Confirmed: Three cases of cheating during June registration assessment
The pharmacy regulator has confirmed to C+D that it has upheld two of the five allegations of cheating made during this June’s registration assessment, while a third was admitted by a candidate.
The General Pharmaceutical Council (GPhC) found that there were three cases of cheating during this year’s June registration assessment, C+D can reveal.
Last month C+D reported that five allegations of cheating had been raised over the exam.
At the time, the regulator stressed that none of the five allegations of misconduct had “arisen as a result of unclear communication with candidates”, such as “using a calculator in the wrong paper”.
Yesterday (December 6), the GPhC told C+D that two of the allegations had been overturned.
Two allegations “went to a hearing”
Of the remaining three claims, one was “accepted” and two were “upheld”.
A spokesperson for the GPhC explained that “accepted in this context means that the candidate accepted the allegation and it was not necessary to proceed to a principal hearing”.
The other two allegations were not accepted by the accused students, so proceeded “all the way to a hearing panel”, they said.
The panel “upheld” the allegations, the spokesperson added.
Last month, a spokesperson for the GPhC told C+D that “where misconduct is found to have taken place, a candidate’s results are withheld and a fail is recorded”.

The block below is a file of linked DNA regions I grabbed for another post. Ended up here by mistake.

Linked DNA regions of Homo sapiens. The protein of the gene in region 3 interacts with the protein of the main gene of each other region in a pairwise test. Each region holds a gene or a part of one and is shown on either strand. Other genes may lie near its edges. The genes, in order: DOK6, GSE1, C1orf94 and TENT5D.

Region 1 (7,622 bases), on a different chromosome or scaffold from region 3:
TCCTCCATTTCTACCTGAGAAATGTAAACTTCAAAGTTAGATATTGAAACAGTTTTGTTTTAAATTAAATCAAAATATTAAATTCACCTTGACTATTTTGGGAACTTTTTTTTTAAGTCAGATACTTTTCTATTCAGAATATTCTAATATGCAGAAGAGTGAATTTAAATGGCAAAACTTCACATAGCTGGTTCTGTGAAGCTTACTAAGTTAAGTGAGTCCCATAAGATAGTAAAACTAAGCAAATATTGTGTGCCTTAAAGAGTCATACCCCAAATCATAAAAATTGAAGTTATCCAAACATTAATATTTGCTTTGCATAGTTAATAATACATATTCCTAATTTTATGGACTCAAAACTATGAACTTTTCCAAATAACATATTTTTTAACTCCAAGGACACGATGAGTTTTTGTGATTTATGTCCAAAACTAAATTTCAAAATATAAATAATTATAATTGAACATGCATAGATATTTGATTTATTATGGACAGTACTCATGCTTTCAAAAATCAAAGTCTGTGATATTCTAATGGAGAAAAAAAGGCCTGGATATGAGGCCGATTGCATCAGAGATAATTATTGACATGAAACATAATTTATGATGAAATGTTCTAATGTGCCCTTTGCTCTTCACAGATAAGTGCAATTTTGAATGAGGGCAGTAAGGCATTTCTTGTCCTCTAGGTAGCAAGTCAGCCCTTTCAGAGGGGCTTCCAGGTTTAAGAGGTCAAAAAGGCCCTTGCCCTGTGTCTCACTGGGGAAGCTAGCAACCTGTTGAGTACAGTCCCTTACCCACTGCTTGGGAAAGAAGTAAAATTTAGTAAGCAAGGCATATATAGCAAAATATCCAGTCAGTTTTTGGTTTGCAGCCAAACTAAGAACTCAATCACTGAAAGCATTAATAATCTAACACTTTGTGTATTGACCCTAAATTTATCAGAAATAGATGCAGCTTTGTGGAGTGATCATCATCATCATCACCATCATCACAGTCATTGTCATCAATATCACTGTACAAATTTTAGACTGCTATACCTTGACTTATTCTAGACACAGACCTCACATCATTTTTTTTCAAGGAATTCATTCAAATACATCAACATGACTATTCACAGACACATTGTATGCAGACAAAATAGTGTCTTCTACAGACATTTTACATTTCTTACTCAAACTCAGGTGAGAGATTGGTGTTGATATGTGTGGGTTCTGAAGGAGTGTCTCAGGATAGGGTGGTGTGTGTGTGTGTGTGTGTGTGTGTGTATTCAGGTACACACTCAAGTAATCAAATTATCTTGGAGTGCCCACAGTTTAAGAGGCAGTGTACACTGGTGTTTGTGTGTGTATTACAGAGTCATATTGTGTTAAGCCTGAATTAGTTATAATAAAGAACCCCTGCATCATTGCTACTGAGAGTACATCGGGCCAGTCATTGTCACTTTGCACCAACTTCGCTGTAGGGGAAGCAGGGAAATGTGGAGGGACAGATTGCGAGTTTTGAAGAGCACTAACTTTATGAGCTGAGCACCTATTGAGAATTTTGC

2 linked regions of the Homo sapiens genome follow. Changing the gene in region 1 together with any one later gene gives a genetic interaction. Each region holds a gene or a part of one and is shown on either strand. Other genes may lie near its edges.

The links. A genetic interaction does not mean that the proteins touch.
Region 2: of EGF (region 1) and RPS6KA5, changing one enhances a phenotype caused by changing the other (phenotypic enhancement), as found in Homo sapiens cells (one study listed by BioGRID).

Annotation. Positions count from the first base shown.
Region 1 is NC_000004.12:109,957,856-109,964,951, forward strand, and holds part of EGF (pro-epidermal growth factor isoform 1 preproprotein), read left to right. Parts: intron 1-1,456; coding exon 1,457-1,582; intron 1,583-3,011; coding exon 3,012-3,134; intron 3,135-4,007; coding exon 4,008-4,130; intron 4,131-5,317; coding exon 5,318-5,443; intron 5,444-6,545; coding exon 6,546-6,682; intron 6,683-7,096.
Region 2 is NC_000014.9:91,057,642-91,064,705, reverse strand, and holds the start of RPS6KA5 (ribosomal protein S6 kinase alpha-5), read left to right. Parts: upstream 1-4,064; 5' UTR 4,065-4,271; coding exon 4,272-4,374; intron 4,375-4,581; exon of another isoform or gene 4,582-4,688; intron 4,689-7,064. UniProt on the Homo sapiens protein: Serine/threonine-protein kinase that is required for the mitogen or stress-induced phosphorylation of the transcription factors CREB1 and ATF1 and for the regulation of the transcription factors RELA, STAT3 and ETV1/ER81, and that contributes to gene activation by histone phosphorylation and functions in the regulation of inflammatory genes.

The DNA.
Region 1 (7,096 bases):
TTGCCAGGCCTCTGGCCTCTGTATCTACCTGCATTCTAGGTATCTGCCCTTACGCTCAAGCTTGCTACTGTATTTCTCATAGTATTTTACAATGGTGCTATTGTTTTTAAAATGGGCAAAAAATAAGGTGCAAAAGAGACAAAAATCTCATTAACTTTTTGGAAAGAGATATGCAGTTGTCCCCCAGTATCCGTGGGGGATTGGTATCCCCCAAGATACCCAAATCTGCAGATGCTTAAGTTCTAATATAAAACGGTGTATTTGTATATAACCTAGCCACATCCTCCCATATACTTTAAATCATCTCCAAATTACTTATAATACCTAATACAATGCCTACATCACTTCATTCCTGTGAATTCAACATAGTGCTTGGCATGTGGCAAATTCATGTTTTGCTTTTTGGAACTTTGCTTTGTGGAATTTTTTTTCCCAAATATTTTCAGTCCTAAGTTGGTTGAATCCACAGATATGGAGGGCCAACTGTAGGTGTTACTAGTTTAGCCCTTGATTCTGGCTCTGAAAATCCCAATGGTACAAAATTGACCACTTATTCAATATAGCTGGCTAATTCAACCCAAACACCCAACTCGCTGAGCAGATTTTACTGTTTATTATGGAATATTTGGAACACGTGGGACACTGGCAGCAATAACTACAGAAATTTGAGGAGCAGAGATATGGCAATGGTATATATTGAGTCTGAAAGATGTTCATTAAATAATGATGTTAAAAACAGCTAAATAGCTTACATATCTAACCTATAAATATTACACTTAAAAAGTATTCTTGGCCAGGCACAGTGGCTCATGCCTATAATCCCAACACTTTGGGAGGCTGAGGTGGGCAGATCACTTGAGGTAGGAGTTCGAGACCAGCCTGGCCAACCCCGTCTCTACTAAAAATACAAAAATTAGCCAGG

They clarified that allegations of misconduct can include “but [are] not limited to allegations of cheating” and that allegation numbers fluctuates for “each sitting”.
Yesterday, the regulator confirmed that it also upheld two misconduct cases regarding the 2022 summer assessment, after receiving two allegations.
However, no allegations were made regarding the 2022 autumn assessment and no data is yet available for this year’s November assessment.
This year’s three confirmed cases of cheating come after assessment chaos led candidates to stage a historic protest outside the GPhC’s Canary Wharf offices in July 2022.
Trainees issued a list of four demands to the GPhC after some reported “loud, distracting noises” in the exam halls, exam halls that reportedly allowed easy cheating and incompetent invigilators, among other complaints.
This June, GPhC director of education and standards Mark Voce said that the regulator had visited all the “non-permanent” exam centres “to make sure they are up-to-scratch” and stressed that all preparations were “on track” for the summer exam.